March 18, 2018 by: Edsel Cook
News) A recent Canadian study proved the American Academy of
Pediatrics(AAP) right about the bad effects of watching
excessive television. Toddlers who watch TV for extended periods
starting from the age of two turned out to be far more likely to suffer
from bad grades and unhealthy diets when they became adolescents.
de Montréal (UM) researchers took a look at the TV consumption,
dietary, and academic habits of nearly 2,000 Quebec boys and girls. Born
between 1997 and 1998, these children came under observation when they
turned five months old.
their child turned two years old, the parents made a report on their
son/daughter’s TV viewing habits. Eleven years later,
the adolescents themselves were interviewed about their eating
habits, their academic performance, and their current TV consumption.
much is known about how excessive screen exposure in early childhood
relates to lifestyle choices in adolescence,” said Professor Linda
Pagani, the corresponding author of the study. “This birth cohort is
ideal, because the children were born before smartphones and tablets, and
before any pediatric viewing guidelines were publicized for parents to
Isabelle Simonato theorized that watching too much TV encourages
toddlers to be sedentary. She believed children who developed a preference
for effortless leisure activities would not become
interested school and other non-leisure activities. (Related: Experts
warn that kids who watch TV see more ads for junk food, consuming on
average 500 more snacks per year than kids who don’t.)
TV leads to bad diets and unhealthy habits
to the UM study, for every hour a toddler was allowed to watch TV
past the first one, there was a matching increase of 8 percent
consumption of unhealthy foods at age 13.
adolescents binged on television, french fries, processed meats
and cold cuts, white bread, soft drinks and other unhealthy drinks,
snacks, and desserts. In contrast, they ate 10 percent less
every additional hour of TV viewing as a toddler increased an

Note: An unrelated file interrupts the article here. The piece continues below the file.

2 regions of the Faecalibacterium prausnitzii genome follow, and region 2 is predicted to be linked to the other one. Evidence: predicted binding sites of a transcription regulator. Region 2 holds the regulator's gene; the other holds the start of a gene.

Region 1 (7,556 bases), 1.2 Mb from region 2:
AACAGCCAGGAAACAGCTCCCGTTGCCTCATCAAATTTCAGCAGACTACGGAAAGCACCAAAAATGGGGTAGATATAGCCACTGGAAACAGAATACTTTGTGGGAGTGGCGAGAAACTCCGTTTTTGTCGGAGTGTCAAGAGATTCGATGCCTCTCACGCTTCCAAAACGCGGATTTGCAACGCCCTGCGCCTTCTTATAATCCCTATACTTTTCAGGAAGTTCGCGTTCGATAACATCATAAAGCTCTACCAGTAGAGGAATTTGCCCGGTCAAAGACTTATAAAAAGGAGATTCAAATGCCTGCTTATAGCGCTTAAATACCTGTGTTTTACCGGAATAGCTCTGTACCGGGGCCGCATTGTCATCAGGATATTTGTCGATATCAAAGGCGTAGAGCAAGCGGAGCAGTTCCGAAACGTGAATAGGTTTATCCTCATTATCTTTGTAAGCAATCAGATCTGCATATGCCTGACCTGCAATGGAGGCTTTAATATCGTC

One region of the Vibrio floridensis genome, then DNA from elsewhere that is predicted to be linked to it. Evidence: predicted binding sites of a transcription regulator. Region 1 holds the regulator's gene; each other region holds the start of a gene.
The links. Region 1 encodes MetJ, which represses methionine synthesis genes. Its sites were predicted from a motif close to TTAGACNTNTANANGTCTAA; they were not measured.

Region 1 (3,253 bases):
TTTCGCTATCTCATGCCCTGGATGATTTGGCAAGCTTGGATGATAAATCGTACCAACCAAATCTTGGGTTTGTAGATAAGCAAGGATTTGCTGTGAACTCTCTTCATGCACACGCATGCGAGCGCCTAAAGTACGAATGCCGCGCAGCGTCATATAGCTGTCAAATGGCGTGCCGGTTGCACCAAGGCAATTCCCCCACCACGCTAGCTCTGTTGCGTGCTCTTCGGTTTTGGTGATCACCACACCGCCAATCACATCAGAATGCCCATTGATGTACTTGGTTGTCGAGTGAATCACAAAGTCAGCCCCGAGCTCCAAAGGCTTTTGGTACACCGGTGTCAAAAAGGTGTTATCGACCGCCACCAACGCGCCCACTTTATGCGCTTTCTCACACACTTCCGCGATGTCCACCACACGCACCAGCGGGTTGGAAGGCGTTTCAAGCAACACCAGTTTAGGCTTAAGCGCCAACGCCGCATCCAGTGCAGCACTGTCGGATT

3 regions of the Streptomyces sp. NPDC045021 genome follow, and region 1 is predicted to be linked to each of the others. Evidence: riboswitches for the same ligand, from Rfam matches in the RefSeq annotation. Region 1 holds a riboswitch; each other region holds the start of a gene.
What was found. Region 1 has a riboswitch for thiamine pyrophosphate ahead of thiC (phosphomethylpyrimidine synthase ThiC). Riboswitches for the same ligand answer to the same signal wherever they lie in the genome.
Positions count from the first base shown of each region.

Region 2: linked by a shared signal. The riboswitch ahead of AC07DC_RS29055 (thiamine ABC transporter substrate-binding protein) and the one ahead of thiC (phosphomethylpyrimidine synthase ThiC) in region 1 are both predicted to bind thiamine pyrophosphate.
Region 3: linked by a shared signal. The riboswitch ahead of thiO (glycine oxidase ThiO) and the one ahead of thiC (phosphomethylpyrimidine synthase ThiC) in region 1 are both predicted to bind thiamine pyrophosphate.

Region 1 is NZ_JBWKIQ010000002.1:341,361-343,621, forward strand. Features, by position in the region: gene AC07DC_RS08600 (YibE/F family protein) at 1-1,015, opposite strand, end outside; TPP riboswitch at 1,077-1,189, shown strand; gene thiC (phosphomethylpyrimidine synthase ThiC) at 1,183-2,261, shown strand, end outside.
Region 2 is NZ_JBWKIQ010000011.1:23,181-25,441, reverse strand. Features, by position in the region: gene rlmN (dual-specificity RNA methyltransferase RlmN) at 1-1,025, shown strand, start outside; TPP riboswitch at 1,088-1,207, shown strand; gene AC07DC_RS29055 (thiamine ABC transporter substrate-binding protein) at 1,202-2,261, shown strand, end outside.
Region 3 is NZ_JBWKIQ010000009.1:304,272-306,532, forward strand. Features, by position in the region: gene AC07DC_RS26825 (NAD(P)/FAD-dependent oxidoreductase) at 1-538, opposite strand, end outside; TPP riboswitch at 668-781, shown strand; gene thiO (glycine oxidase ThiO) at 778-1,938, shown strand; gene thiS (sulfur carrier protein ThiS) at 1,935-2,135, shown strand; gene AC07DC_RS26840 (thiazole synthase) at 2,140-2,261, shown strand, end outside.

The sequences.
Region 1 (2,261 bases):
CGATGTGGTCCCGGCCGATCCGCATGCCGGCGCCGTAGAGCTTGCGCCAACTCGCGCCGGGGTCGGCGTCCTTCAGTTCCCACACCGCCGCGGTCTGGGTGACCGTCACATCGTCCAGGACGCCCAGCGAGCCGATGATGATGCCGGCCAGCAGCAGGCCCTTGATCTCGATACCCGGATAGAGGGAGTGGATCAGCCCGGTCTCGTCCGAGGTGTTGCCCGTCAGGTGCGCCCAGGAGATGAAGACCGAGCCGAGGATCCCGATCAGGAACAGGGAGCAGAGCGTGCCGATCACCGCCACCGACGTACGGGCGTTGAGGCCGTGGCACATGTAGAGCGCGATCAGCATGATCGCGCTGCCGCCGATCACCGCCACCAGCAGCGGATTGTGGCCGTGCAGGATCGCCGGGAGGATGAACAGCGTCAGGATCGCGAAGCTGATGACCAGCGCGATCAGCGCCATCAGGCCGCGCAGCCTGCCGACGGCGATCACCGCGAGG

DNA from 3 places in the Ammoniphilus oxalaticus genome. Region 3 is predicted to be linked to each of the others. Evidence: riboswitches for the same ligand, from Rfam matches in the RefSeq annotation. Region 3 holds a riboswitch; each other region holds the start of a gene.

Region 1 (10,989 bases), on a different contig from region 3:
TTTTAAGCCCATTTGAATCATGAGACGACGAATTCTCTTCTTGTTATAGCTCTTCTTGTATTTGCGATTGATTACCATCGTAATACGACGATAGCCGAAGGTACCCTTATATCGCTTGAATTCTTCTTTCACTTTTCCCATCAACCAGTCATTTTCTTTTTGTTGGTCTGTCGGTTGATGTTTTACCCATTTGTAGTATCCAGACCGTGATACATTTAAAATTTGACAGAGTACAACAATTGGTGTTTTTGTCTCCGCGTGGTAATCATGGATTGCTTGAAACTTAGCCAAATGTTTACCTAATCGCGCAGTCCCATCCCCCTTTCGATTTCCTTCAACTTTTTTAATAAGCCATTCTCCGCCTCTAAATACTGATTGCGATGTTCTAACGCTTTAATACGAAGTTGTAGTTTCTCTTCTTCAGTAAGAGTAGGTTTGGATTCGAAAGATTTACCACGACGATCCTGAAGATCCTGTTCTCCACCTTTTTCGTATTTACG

adolescent’s body mass index (BMI) by 10 percent. An early-TV
adolescent also put less effort in the first year of secondary
school, which inhibited their motivation to succeed in later years.
study tells us that overindulgent lifestyle habits begin in early
childhood and seem to persist throughout the life course. An
effortless existence creates health risks. For our society that means a
bigger health care burden associated with obesity and lack of
cardiovascular fitness,” warned Professor Pagani.
AAP issued new guidelines that encouraged parents to limit their
children’s daily TV viewing to one hour. The
researchers compared their data with the data of children who
watched less than one hour of TV each day.
they found out that children who exceeded the AAP-set TV viewing
guidelines were far more prone to unhealthy eating habits,
skipped breakfast on weekdays, suffered from a higher BMI, watched even
more TV, and were poor students.
TV discourages adolescents from working hard
preschool, parents use screen time as a reward and as a distraction. They
establish quiet ‘idling’ at a teachable moment when children could
actually be learning self-control,” warned Pagani.
distraction as a reward to help children behave in situations where they
should be learning self-control sets them on a trajectory where they will
seek out distraction when faced with demands for cognitive effort.”
researchers concluded that a system that rewarded distraction and mental
sloth will decrease the enthusiasm that a young person should
feel for education. In order to ensure adolescents develop
healthy behaviors, they recommended that parents follow AAP guidelines and
limit TV viewing for young children.